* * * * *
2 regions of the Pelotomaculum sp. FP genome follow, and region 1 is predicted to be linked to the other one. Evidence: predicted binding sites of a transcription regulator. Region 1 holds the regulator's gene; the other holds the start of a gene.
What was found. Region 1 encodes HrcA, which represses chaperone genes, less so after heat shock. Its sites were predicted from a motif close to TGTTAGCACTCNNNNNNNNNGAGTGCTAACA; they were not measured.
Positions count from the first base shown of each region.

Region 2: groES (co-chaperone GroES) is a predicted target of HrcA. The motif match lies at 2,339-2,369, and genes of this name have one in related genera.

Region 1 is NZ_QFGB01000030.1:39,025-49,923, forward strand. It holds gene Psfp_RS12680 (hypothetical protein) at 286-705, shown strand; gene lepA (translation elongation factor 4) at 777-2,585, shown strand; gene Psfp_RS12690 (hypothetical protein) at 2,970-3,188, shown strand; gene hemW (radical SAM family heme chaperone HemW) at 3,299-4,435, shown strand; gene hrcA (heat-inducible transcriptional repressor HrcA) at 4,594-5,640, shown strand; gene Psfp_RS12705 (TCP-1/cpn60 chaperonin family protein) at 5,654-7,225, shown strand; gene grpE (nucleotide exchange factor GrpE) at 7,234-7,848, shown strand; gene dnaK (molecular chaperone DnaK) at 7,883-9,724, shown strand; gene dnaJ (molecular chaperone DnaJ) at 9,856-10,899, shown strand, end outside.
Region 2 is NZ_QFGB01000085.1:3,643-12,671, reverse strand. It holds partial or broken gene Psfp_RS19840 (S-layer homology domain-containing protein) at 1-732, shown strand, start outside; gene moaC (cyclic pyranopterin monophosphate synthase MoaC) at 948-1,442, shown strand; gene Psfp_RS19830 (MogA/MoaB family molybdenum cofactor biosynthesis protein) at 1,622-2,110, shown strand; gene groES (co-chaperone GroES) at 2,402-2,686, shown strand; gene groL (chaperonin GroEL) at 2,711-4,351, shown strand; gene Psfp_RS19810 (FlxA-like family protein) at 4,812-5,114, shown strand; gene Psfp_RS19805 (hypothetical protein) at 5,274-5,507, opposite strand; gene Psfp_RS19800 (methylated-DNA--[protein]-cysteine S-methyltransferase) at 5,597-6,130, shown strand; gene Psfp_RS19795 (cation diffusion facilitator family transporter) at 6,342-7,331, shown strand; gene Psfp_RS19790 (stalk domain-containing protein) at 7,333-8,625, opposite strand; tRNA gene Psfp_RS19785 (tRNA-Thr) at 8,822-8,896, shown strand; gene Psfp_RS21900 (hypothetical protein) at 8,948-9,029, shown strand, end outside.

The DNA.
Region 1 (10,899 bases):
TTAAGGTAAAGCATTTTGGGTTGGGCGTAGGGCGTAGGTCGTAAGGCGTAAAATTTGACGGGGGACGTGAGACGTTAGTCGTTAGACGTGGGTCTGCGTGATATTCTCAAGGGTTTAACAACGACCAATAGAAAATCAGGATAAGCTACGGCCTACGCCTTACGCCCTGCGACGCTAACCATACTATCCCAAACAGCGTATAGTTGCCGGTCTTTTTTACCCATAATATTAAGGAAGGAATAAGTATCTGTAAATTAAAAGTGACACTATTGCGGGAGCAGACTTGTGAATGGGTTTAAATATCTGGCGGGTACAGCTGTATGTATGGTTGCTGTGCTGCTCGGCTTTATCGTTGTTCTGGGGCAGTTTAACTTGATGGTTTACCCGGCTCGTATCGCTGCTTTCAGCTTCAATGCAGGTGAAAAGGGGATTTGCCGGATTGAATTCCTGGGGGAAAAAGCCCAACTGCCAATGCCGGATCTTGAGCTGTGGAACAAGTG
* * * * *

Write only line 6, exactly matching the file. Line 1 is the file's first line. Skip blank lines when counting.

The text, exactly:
Region 2 is NZ_QFGB01000085.1:3,643-12,671, reverse strand. It holds partial or broken gene Psfp_RS19840 (S-layer homology domain-containing protein) at 1-732, shown strand, start outside; gene moaC (cyclic pyranopterin monophosphate synthase MoaC) at 948-1,442, shown strand; gene Psfp_RS19830 (MogA/MoaB family molybdenum cofactor biosynthesis protein) at 1,622-2,110, shown strand; gene groES (co-chaperone GroES) at 2,402-2,686, shown strand; gene groL (chaperonin GroEL) at 2,711-4,351, shown strand; gene Psfp_RS19810 (FlxA-like family protein) at 4,812-5,114, shown strand; gene Psfp_RS19805 (hypothetical protein) at 5,274-5,507, opposite strand; gene Psfp_RS19800 (methylated-DNA--[protein]-cysteine S-methyltransferase) at 5,597-6,130, shown strand; gene Psfp_RS19795 (cation diffusion facilitator family transporter) at 6,342-7,331, shown strand; gene Psfp_RS19790 (stalk domain-containing protein) at 7,333-8,625, opposite strand; tRNA gene Psfp_RS19785 (tRNA-Thr) at 8,822-8,896, shown strand; gene Psfp_RS21900 (hypothetical protein) at 8,948-9,029, shown strand, end outside.